In the Church's Sacrament of Anointing of the Sick, through the ministry of the priest, it is Jesus who touches the sick to heal them from sin – and sometimes even from physical ailment. His cures were signs of the arrival of the Kingdom of God. The core message of his healing tells us of his plan to conquer sin and death by his dying and rising.
The Rite of Anointing tells us there is no need to wait until a person is at the point of death to receive the Sacrament. A careful judgment about the serious nature of the illness is sufficient.
When the Sacrament of Anointing of the Sick is given, the hoped-for effect is that, if it be God's will, the person be physically healed of illness. But even if there is no physical healing, the primary effect of the Sacrament is a spiritual healing by which the sick person receives the Holy Spirit's gift of peace and courage to deal with the difficulties that accompany serious illness or the frailty of old age.
Please join us in praying for...
Sick and Suffering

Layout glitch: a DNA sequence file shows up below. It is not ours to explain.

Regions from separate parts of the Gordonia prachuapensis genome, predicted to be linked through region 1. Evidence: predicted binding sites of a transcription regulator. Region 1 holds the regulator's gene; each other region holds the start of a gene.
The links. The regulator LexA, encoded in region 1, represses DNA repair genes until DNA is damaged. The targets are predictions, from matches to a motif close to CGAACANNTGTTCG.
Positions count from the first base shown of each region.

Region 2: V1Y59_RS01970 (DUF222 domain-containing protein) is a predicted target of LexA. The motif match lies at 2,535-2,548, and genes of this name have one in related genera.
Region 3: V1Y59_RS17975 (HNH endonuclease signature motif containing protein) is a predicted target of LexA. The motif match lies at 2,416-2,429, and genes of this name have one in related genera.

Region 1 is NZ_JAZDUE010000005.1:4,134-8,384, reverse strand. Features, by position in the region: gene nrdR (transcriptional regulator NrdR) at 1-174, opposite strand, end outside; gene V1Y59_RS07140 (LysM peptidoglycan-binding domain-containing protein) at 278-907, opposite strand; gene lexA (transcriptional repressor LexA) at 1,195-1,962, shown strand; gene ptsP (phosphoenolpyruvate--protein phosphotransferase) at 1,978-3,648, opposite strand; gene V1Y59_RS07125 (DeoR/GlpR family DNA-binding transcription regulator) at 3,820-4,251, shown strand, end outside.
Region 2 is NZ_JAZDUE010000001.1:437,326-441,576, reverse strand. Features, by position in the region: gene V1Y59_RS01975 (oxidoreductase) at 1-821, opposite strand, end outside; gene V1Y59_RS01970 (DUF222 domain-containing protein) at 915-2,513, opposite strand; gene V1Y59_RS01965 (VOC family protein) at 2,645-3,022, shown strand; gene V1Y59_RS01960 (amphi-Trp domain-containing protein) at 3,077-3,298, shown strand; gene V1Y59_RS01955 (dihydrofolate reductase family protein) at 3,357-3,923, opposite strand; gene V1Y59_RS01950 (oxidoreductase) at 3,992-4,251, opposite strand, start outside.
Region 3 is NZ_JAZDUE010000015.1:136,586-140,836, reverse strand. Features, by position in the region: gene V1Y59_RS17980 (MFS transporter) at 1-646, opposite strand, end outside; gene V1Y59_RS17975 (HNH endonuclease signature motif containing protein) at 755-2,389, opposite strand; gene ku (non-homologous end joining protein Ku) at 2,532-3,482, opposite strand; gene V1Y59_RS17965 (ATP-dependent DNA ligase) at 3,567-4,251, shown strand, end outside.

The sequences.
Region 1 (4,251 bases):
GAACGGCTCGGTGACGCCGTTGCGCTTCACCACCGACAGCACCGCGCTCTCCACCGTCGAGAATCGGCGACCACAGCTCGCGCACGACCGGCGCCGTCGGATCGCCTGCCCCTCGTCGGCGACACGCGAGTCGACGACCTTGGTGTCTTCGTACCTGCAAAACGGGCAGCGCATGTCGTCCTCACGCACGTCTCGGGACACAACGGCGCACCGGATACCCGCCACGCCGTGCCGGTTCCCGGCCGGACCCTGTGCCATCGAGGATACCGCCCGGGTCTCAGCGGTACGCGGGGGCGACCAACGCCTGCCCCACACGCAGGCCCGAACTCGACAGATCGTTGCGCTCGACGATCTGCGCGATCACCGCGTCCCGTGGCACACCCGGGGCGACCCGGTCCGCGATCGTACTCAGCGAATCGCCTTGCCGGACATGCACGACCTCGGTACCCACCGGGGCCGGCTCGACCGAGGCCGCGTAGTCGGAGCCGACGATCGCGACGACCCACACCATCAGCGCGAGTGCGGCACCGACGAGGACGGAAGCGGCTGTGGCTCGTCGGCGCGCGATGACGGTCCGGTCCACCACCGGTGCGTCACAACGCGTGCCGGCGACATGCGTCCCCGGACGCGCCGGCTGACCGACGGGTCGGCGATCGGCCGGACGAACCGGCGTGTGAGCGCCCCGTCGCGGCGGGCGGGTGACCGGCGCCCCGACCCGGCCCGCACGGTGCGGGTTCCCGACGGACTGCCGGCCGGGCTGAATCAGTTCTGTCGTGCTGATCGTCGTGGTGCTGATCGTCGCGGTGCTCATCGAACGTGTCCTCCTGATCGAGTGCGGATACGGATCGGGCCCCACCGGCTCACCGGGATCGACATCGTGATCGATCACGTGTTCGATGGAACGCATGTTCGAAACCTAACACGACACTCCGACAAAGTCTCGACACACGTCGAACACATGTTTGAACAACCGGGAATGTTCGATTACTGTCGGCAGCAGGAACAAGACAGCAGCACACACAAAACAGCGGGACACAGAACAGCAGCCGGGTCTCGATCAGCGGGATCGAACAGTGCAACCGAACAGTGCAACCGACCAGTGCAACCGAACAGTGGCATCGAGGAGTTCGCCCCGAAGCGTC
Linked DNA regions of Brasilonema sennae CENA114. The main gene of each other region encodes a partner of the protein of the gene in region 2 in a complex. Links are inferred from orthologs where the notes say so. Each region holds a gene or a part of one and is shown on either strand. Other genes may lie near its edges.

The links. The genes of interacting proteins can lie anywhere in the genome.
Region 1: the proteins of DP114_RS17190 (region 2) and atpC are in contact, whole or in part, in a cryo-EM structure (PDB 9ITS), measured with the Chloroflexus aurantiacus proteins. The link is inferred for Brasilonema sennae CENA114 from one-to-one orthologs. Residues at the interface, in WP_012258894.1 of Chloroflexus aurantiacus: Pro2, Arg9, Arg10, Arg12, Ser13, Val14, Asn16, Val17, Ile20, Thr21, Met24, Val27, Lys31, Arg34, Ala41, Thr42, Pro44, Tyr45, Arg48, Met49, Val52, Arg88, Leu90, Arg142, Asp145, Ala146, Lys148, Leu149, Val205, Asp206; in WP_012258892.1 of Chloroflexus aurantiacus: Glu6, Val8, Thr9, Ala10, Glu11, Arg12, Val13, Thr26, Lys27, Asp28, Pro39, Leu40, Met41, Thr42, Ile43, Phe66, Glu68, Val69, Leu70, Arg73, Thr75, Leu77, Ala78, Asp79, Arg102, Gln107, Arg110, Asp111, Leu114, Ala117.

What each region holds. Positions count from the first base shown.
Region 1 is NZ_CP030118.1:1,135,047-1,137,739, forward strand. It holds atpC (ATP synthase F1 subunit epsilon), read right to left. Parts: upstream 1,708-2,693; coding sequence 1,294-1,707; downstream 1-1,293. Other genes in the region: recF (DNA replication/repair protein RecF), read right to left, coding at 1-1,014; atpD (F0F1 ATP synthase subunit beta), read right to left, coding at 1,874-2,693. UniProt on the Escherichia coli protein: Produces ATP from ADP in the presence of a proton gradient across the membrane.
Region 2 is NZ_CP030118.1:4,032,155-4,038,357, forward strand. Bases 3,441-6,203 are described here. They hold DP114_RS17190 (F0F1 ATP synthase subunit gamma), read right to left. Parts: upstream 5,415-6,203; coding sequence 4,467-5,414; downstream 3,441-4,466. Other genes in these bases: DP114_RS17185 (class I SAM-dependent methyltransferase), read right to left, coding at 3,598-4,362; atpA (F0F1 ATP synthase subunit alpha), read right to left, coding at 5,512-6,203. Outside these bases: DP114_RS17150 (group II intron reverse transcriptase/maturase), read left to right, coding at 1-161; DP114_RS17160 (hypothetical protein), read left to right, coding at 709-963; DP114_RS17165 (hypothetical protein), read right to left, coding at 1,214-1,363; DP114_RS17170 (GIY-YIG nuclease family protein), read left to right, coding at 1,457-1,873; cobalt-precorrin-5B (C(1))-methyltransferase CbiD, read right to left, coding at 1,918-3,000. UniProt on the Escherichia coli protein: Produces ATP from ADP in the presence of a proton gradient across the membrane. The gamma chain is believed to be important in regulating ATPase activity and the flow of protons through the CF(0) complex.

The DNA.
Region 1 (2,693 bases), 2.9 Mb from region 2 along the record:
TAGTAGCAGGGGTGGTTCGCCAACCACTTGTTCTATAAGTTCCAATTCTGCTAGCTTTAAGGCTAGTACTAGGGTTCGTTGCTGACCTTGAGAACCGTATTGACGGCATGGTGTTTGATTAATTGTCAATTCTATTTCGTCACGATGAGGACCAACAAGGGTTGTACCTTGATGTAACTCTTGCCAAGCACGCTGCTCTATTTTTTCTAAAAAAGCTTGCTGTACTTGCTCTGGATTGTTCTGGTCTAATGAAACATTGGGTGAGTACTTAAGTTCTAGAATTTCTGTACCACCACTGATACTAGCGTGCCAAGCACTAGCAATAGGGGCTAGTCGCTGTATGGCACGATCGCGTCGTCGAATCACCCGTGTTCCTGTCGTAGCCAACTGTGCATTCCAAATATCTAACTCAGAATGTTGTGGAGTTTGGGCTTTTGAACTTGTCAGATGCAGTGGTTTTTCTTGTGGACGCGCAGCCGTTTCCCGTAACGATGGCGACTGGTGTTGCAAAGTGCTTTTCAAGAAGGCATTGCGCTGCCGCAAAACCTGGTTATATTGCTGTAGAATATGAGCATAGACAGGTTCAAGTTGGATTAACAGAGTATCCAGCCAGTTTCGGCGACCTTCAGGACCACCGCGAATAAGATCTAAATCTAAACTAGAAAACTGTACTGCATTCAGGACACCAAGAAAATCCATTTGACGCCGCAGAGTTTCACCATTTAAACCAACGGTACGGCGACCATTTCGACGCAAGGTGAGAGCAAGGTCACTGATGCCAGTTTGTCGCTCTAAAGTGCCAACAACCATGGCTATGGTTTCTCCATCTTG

Monica Mahon, Debbie Yandell, Lena Greenlee, Faye Norton, Jeanette Bollman, Roger Banks, Alex Boyd, Phil Renouf, Diane Fowler, Joe Bohmann, Wayne Cooper, Marta Manning, Jennifer Coody, Janet Lowrey, Craig Taylor family, Lexi Anderson, Nicole Owens, Laura Ferguson, Rosa Maria Santos, Jonathan Mauldin, Johnny Morgan, Jim Busker, Andy Cobb, Greg Hammill, Capri Faulk, David Coody, Fayelene O’Connell, Mechelle Hohnke, Kathleen Arledge, Bob Stracke, Dorothy Brandt, Cameron Farley, Deacon Jerry Rakosky, Jessi Kyle, Jim Coody, Scott Greer, Doris Coleman, Maggie Phillips, Carl Coody, John Harrelson, Christy Farley, Adrian Purvis, Dana Parsons, Melissa Medina, Kimali Howard, Bobbie Filippo, Lisa McLaughlin, Doug & Marla Robinson.
St. Monica Seminarians
Rev. Mr. Jerome Krug, Stephen Jones, Chad Thurman.
Sean Lipps, Miles Compton, Daniel Broda, Jacob Seibold, Jeremy Easley.